[MS1143]. Eichorn, Arthur Francis 1957. [letter to Allan R. Ottley, Aug, 1, 1957, concerning a large survey group lead by a Captain Maxwell who possibly climbed on Mt. Shasta in 1851, three years before the first recorded ascent]. 1957. Letter written by Mr. Eichorn to the California State Library inquiring about 'Captain Maxwell.' The reference to Captain Maxwell, with a list of possible sources, was discovered in the Volume 6 binder of Hazel May Southern, Shasta County historian. Possibly Mr. Eichorn passed away before this material could be evaluated and included in his 'Mt. Shasta Story.' 11. Mountaineering: 19th Century. [MS1143].
[MS1252]. [Engineering News-Record]. Highest Signal in the World. In: Engineering News-Record. 1926. XC, 93. Short article about the surveying signal on the summit of Mount Shasta, with two photographs; one photographs shows the cylindar after it had fallen over. 11. Mountaineering: 19th Century. [MS1252].
[MS483]. Fitch, George Hamlin 1852-1915.
Climbing Snow-Covered Shasta. In: Californian Illustrated Magazine. Mar.,
1892. Vol. 1. No. 4. pp. 283-292. The journalist author hires local guide Lew
Gordon for a two man climb to the summit. Contains comments such as: "Shasta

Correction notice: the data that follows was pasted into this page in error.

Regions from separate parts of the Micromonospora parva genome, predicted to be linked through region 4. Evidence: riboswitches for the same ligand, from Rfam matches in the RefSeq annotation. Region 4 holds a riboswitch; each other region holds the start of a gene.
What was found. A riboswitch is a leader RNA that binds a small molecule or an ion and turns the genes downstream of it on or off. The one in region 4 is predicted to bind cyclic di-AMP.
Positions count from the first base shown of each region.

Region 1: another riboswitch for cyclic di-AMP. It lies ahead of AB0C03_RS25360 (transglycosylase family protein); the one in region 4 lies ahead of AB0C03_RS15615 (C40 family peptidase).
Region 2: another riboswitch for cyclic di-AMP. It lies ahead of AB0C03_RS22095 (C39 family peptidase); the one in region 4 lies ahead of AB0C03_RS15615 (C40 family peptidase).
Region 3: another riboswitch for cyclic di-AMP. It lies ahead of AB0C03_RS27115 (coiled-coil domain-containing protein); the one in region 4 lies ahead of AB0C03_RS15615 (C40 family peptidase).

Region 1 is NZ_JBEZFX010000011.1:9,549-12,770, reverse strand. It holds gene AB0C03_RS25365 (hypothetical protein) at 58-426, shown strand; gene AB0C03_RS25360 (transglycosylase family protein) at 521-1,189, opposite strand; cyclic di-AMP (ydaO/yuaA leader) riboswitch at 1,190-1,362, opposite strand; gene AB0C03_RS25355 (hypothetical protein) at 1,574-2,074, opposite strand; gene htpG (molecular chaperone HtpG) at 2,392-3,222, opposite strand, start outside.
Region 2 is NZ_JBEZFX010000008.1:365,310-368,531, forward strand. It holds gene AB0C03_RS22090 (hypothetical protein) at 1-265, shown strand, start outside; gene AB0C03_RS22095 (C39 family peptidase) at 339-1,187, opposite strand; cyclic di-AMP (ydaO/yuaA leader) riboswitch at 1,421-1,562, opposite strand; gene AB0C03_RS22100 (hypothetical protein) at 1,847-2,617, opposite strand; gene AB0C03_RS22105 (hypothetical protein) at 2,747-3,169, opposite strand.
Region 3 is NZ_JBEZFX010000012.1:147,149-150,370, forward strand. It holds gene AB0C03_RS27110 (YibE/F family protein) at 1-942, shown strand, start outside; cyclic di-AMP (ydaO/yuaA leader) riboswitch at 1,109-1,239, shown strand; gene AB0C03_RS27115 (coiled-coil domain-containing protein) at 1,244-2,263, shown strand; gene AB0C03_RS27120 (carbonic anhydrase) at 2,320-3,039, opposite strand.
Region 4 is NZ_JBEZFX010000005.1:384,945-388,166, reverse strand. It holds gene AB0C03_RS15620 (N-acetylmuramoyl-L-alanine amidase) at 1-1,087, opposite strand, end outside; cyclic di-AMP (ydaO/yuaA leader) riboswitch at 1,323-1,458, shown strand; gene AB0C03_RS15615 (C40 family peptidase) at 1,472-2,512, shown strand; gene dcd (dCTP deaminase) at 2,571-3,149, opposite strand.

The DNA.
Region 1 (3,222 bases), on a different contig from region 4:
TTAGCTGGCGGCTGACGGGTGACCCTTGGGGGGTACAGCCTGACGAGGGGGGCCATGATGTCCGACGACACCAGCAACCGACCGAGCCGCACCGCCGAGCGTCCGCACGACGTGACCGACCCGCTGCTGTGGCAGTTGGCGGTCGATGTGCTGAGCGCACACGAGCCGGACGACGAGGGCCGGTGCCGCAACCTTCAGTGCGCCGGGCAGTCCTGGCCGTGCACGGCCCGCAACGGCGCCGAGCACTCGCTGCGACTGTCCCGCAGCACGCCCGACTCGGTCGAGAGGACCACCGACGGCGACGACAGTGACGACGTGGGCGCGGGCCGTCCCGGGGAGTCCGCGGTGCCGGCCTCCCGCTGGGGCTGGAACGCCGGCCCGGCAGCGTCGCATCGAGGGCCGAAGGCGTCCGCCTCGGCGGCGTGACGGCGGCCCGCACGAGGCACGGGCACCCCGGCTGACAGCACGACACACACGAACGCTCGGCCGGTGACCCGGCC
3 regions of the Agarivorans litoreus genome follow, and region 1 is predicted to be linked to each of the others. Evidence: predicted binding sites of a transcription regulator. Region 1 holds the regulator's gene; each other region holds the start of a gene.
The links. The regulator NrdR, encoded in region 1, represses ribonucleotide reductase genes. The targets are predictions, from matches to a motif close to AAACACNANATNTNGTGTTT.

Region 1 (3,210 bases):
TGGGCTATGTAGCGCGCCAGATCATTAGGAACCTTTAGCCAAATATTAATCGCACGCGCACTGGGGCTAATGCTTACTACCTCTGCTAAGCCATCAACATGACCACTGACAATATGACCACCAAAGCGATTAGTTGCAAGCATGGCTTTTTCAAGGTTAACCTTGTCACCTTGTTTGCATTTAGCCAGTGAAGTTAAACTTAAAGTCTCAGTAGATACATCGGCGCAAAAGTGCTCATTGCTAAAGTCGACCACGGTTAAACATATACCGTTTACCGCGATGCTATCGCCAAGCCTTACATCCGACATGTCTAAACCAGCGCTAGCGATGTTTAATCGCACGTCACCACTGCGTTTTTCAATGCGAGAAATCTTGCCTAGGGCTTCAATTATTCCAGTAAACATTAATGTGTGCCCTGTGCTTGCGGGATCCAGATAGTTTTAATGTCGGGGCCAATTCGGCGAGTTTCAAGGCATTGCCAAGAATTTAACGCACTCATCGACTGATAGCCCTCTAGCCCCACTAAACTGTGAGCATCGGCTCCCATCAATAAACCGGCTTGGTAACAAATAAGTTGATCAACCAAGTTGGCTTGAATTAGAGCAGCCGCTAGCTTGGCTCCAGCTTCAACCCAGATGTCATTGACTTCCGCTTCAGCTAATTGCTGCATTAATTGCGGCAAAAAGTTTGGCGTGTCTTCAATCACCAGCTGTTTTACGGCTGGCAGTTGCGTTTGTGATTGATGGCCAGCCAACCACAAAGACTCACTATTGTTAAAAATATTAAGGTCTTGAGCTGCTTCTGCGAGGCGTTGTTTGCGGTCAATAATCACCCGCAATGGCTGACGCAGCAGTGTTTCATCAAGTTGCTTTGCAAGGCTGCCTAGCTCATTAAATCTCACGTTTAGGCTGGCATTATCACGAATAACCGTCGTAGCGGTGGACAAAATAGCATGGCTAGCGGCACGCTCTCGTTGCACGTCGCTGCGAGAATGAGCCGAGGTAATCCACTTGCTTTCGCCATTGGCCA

first reveals itself a cone-shaped mass of white against the sky, looking very
much like pictures of Japan's sacred mountain, Fuziyama[sic]" (p. 284)
and "Nothing more impressive could be conceived than this awakening of
the snow-shrouded mountains to a new day. The vastness of this expanse of mountainous
ridges, looking like a storm-tossed ocean suddenly turned to stone, the awful
desolation that surrounded me, the sense of loneliness, the feeling of remoteness
from the world,--all these emotions crowded upon one's mind and brought tears
to the eyes" (p. 290).
Illustrated with engravings and paintings of Mt. Shasta and climbers by noted early California artist Carl Dahlgren. One engraving entitled "Sliding Down the Face of Shasta," depicts the method, as discussed in the text, of straddling a stout braking and guiding stick.
Note that the author begins this article with an appropriate recognition of two of Mt. Shasta's premier figures: "Few people really know great mountain peaks like Shasta. Probably in this State there are only two men who may be said to be at home on Shasta,-who know its various moods in winter and summer, and who love the grim volcanic peak because of the very dangers and hardships they have encountered while scaling its rugged face. These men are the old hunter Sisson, who has lived in the shadow of the mountain, and John Muir, the naturalist, who has studied Shasta as other men study a language or a science, and who has made it tell him all its secrets. Both men have paid dearly for there mountain lore, for Sisson is prematurely aged by exposure to the weather in his hundreds of expeditions into the fastness of Shasta; while Muir has narrowly escaped death in great storms on the summit of the mountain" (p. 283). 11. Mountaineering: 19th Century. [MS483].